When I was talking to my coach about this phenomenon, and feeling sad because I was speaking with women whom I really believe wanted to change but couldn’t come up with the $$, she had these words of wisdom for me: “They are over extended with their money in the SAME way they overextend their body's limits around alcohol.”

And it’s true. Some of my clients, though finances may have been 3rd or 4th priority when they started working with me, are now seeing massive improvements in their ability to manage their money. Making empowered decisions around your health + taking consistent action towards your goals + honouring and prioritizing yourself and your well-being = a ripple effect of positive outcomes.

Let me tell you a personal story. About 9 months ago I took a huge risk. I signed on to work with a coach whose rates would result in monthly payments way higher than anything I had ever paid for before. I was terrified, and at the same time, exhilarated. What made me do it? I had a dream, a vision, of what I wanted to put out into the world. I knew I had important work to do, specifically for women who struggle with alcohol. Yet the idea of putting myself out there, revealing my own struggles, while at the same time figuring out how to run an online business, kinda scared the shit out of me. I felt totally overwhelmed.

After one conversation with her, I knew that she “got me.” She had a background in health coaching and really understood my unique approach to working around these issues. She was an expert in online business and marketing. She believed in me and my message and I knew she would be rooting for me.

There were days during the development on my business that I felt so overwhelmed I almost couldn’t get out of bed. There were days when the idea of sharing my story so publicly made me feel sick and like I wanted to crawl back into a hole forever. Yet the commitment I’d made to my coach, and most importantly, the investment I had made in myself, kept me going… and I am forever grateful I took that risk.

When we take a risk by taking a stand for ourselves, we signal to the Universe that we mean business. The universe listens, and starts aligning in our favour.

Taking a stand for yourself does not have to involve an outright financial investment. It could mean taking a stand in a relationship, at work, with your family or any number of things.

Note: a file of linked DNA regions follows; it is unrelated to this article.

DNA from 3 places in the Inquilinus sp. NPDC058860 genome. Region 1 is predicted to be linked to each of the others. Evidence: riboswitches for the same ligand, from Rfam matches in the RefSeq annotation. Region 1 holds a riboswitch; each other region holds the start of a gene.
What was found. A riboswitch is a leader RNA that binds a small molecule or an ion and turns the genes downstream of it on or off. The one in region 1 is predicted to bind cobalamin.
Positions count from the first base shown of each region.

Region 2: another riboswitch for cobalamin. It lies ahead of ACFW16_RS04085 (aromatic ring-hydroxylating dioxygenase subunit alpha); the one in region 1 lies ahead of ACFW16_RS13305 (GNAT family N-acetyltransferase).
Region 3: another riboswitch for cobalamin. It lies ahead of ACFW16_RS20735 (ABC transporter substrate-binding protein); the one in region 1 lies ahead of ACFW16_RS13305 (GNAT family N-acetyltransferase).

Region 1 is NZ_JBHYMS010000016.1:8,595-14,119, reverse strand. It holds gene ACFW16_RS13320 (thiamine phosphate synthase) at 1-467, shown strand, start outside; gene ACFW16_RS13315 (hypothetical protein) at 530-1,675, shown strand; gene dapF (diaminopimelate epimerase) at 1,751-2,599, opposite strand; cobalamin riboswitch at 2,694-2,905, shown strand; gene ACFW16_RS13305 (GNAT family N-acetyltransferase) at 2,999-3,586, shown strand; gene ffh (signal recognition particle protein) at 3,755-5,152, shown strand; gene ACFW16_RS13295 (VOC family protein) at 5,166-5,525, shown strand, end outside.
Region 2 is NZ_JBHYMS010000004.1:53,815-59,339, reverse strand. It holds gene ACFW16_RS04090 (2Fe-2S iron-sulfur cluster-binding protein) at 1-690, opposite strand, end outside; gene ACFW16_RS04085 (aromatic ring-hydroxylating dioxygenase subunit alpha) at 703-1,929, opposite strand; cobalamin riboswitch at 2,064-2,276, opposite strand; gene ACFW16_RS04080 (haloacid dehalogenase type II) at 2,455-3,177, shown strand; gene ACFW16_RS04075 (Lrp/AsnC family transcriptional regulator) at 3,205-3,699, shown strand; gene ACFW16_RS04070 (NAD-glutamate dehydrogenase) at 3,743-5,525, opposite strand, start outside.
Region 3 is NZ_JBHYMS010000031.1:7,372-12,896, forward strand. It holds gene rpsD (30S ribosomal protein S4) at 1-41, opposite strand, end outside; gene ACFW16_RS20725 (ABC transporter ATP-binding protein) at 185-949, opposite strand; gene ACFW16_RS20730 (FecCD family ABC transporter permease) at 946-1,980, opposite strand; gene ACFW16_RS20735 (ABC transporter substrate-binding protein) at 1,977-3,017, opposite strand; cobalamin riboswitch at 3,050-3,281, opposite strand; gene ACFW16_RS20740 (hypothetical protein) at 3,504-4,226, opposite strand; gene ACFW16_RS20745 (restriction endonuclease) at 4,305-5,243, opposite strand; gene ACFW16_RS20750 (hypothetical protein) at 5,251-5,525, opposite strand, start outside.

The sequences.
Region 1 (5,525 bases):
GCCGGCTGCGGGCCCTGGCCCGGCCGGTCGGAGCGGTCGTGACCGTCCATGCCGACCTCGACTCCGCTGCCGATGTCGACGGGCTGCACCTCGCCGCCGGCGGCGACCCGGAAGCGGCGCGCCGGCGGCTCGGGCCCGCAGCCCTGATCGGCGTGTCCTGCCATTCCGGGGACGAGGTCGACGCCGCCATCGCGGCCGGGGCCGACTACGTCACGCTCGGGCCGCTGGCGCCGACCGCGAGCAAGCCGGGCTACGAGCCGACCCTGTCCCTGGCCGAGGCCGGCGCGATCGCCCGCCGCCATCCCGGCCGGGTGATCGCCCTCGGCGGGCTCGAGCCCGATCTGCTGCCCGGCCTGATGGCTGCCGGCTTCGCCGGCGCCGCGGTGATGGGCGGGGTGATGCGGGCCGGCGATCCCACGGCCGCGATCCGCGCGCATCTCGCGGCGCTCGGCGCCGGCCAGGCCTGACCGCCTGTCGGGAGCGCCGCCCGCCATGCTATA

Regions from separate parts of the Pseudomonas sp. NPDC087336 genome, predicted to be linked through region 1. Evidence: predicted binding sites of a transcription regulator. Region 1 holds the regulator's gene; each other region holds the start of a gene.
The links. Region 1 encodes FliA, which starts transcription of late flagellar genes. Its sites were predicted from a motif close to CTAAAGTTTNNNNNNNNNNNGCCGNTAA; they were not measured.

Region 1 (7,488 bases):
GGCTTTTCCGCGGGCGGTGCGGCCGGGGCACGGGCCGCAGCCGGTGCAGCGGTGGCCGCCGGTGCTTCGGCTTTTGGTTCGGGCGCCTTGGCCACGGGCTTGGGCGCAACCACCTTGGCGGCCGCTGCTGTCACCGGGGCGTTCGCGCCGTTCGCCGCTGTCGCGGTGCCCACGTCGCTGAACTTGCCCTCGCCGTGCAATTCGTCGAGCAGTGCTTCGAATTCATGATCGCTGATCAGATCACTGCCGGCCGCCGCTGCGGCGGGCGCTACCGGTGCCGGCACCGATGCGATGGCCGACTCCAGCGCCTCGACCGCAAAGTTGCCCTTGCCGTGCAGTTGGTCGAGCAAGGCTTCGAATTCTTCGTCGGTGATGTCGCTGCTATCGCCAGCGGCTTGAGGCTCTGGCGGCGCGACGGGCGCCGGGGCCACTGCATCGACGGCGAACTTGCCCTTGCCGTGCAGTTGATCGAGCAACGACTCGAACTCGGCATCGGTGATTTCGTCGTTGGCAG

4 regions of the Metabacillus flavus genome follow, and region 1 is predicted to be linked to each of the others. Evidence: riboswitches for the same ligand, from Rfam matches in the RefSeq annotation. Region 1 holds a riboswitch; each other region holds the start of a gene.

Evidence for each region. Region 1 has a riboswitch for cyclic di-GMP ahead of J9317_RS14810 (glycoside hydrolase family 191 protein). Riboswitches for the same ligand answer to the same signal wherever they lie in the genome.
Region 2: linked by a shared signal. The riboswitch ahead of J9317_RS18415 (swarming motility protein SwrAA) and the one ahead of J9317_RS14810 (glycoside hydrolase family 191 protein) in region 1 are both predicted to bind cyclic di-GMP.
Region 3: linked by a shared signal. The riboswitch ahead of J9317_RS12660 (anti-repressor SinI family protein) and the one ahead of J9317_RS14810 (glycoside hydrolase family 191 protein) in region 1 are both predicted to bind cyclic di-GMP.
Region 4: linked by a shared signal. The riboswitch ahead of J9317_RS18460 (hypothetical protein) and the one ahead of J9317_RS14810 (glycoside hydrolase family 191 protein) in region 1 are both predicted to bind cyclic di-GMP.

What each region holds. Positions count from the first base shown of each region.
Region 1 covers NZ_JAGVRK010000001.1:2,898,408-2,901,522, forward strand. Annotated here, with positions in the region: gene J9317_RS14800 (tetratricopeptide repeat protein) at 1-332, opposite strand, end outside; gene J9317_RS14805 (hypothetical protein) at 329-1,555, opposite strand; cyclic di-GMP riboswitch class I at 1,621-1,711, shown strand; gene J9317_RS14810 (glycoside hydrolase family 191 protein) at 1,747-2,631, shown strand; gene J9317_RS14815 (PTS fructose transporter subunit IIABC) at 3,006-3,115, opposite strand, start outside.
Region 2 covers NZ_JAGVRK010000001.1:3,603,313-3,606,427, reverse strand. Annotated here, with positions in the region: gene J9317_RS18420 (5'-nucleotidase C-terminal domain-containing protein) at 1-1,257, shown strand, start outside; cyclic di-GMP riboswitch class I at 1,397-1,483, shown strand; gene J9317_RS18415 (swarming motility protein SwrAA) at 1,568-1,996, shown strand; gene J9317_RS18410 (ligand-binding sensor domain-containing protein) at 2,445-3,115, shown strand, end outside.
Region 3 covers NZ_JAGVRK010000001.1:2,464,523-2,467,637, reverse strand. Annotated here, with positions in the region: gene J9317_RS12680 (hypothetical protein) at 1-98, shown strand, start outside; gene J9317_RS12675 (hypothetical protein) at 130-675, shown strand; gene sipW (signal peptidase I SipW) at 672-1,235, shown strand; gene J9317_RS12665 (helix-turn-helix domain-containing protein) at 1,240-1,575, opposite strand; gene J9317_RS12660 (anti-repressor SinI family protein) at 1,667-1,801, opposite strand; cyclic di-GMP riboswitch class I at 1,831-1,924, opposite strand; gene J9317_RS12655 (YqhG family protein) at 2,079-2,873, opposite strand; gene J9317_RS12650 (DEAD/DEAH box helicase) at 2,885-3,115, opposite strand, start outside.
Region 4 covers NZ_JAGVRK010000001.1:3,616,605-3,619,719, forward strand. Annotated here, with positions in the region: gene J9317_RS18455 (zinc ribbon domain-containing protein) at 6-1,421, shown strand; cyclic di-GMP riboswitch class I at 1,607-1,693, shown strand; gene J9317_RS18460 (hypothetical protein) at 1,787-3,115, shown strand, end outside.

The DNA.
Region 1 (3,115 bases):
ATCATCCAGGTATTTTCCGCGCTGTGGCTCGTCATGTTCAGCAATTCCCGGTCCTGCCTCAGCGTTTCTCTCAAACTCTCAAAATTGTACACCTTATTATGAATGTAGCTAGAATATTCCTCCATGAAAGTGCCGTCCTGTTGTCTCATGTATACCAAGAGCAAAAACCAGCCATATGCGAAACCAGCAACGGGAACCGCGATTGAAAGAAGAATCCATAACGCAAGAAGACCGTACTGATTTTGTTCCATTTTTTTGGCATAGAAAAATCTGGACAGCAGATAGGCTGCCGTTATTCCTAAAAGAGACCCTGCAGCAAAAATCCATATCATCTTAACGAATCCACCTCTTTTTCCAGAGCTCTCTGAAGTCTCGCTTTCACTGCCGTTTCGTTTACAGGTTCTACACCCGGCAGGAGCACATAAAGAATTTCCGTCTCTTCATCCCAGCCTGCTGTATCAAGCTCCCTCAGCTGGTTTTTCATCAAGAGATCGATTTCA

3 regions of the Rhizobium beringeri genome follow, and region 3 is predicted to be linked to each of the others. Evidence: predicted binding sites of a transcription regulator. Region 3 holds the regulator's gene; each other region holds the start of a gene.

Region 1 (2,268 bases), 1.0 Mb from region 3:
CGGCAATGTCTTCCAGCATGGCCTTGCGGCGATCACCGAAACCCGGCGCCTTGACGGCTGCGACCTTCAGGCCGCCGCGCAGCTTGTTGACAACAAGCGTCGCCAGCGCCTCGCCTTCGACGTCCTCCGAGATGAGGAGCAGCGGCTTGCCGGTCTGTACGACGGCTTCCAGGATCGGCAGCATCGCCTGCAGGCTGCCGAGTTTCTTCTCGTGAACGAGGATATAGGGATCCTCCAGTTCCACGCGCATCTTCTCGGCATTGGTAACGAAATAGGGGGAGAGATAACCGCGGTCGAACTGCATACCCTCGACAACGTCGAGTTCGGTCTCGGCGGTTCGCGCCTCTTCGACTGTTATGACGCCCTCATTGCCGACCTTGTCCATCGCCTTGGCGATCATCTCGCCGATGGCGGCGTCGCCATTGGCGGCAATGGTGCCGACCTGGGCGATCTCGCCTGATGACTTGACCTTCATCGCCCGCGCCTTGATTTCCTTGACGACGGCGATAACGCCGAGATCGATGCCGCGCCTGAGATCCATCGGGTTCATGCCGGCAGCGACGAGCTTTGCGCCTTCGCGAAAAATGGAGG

I’ll give you another example.

One of the conversations I had this week was with a woman who contacted me because she had all but lost faith in herself. She felt anxious, stressed out, out of control and was beginning to “hate herself.” The risk of not taking action was huge, like she might completely fall apart, though she felt like she had tried everything before and wasn’t hopeful that anything would be different. But she was reaching out - which signified to me that there was a glimmer of hope.

We talked about the #1 step she could take, right now, to change things. It was hard for her to think of something… again, that hopelessness was a powerful force. Her financial situation felt like a huge barrier and burden for her, something stopping her from being able to take action on her health in the way that she needed to.

Several days later, I received an email from her. She said she had thought about the question some more, and she realized that the #1 thing she needed to do was to have more faith in herself.

Not only that, she was going to raise her rates for the first time in years, even though it scared her to ask for more money (as a small business owner whose clients are largely her friends and acquaintances). Her husband, beginning to take her seriously, had also gone to the bank, and taken a drastic step for them to get their finances in order.

As I read this I jumped out of my chair, grinning, doing a happy dance. I know this woman is signaling to the Universe that she means it. She’s serious about making changes, and she’s taking action. I couldn’t contain my excitement because I know with all my heart and soul that more good things are coming her way.

I sat down to read the rest of her email and was so moved to read this: Talking with you has started a positive shift and I feel good about it, so thank you Caitlin. You truly are devoted to your work and your clients.

And this, my friends, is what makes all the risks I’ve taken worth it. I’m the healthiest I have ever been in my life,  I get to do amazing work in the world and support other women be their happiest, healthiest selves.

So how are you going to take a stand for yourself, today? Small or huge, what scary step can you take to start creating a shift for yourself. I would love it you could share in the comments. Chances are, your step will inspires others as well!

Have faith in yourself. You deserve it. You are worth it!


ps. If you are ready to take a stand for yourself right now, but are not sure what steps to take, take a stand by signing up for one of my complimentary discovery sessions (click here). You deserve it!